While modern performance-oriented organizations focus on charts and processes, postmodern pluralistic organizations emphasize values. Neglecting the structures due to the focus on values ​​does not lead to an integral organization. Ken Wilbers illustrates this with the four-quadrant model. For each individual person, but also for the collective, there is an internal view that the external viewer cannot perceive and an external view that can be measured from the outside. Figure 6 shows the model. A person’s mindsets and beliefs are not directly measurable, but their behaviour is. If a person simulates behaviour that contradicts their inner perspective, this leads to psychological stress in the long term. This can also be applied analogously to the collective. A company that wants to have a culture of free choice of individual employees, but has a management and middle management who make the decisions is not congruent.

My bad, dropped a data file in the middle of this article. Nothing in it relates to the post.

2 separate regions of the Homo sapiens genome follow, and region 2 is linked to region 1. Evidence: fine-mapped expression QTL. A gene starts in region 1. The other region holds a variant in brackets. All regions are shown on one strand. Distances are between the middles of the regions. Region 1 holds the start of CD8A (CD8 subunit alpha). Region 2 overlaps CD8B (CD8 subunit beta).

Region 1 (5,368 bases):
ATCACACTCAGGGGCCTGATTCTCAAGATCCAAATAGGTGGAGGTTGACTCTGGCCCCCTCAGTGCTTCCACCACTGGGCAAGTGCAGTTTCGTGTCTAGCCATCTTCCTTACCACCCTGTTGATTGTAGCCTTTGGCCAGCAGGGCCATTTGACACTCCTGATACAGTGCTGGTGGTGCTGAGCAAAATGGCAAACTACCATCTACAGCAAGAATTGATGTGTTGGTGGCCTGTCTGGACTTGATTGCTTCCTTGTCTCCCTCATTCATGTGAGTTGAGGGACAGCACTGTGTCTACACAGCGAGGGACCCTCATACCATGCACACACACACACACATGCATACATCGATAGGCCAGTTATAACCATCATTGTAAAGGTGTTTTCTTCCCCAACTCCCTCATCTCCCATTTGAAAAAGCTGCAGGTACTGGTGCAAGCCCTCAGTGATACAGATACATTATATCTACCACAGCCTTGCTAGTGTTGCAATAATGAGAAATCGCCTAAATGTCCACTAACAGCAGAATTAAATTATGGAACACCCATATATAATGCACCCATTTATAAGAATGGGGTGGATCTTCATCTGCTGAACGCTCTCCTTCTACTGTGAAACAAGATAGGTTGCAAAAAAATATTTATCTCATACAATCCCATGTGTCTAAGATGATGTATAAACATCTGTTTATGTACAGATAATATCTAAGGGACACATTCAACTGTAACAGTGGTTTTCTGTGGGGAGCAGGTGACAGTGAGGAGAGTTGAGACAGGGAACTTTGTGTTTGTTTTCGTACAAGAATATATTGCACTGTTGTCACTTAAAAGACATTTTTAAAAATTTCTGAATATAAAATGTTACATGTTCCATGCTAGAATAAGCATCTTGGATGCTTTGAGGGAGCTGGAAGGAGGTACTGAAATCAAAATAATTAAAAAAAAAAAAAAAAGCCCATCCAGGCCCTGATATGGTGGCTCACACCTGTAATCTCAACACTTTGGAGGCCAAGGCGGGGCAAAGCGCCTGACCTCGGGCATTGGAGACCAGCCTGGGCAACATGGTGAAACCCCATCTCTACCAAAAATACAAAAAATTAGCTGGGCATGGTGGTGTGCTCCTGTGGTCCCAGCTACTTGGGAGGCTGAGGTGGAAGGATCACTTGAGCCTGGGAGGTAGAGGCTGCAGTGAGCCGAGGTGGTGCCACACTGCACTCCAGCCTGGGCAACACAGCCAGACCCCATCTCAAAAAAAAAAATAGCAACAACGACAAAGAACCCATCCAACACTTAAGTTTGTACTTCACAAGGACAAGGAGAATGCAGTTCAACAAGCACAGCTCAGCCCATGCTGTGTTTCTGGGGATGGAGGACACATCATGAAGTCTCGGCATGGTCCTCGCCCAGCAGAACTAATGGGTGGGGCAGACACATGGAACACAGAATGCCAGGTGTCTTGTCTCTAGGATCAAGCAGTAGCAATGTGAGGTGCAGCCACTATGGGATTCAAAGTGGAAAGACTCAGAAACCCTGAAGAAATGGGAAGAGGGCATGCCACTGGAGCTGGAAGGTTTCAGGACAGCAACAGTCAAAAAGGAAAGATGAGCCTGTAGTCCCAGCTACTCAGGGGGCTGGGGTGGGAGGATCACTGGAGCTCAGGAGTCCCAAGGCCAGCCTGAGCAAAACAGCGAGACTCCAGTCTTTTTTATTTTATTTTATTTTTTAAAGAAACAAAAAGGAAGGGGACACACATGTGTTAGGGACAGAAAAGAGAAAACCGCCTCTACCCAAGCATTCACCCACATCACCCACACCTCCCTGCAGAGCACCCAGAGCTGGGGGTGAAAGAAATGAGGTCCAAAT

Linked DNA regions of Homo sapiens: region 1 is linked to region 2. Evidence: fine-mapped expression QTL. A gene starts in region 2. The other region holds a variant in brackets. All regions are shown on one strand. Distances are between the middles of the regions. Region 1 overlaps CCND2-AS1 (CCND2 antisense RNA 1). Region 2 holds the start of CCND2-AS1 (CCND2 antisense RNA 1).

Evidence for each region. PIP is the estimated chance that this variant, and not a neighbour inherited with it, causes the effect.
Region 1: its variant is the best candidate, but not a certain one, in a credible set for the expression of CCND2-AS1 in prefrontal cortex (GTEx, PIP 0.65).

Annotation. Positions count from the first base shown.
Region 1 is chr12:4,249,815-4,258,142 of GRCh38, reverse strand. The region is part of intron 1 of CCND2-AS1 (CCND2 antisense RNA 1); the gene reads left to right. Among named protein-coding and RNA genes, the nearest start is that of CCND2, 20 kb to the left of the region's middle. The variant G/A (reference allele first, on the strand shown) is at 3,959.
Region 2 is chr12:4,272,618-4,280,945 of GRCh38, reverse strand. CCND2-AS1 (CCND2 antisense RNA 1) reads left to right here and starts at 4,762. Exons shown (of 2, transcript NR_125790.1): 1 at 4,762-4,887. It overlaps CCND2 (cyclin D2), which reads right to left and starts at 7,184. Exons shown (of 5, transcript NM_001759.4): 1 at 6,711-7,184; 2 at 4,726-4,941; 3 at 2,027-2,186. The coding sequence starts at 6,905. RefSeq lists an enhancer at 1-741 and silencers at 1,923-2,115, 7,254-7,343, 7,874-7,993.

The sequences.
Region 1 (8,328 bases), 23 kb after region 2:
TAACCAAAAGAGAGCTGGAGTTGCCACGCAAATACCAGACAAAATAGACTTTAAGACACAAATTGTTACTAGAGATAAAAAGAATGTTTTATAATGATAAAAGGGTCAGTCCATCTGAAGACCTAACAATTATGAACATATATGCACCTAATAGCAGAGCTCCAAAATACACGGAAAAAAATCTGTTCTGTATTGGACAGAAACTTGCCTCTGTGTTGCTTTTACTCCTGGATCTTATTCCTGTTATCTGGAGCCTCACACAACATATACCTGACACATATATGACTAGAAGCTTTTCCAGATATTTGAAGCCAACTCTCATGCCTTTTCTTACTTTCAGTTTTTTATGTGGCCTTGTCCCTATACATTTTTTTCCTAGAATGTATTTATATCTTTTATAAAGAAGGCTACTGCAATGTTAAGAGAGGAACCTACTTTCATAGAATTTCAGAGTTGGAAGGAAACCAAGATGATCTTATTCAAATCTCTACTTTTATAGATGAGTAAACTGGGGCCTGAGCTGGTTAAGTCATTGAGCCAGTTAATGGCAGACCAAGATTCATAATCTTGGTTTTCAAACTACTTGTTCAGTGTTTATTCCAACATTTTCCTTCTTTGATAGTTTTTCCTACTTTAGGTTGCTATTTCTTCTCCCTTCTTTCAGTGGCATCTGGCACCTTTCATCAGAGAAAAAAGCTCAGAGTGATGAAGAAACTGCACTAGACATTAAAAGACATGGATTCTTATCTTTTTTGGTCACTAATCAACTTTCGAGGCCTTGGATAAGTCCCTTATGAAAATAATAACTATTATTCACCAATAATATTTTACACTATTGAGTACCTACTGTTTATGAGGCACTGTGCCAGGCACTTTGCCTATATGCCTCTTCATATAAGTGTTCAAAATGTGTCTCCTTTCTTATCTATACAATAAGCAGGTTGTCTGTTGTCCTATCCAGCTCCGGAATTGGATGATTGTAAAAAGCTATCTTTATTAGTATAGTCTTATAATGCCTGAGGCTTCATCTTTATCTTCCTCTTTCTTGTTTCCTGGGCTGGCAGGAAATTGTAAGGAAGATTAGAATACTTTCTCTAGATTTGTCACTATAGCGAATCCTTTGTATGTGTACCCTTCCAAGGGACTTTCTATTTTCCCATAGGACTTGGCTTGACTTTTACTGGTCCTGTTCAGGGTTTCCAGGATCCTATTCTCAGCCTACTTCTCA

Abb. 7 Ken Wilbers Four Quadrants Exemplifying a Case of Individual Motiviation as in [1]

In another example, one may assume that individuals are motivated by money payments. So one introduces single bonus payment when objectives are reached. The consequences are obvious: the most efficient individual behaviour is to do exactly what is necessary to receive the bonus payment and to focus on the individual success instead of the success of the team. Figure 7 shows this interaction of the four quadrants. Since teamwork is an important goal in most organizations, individual bonuses are replaced by team bonuses in integral evolutionary organizations.

Hence, Ken Wilber’s four-quadrant model illustrates the integral aspect of teal coloured organizations. Further aspects such as self management or evolutionary purpose, which form the core of integral evolutionary organizations, are considered below.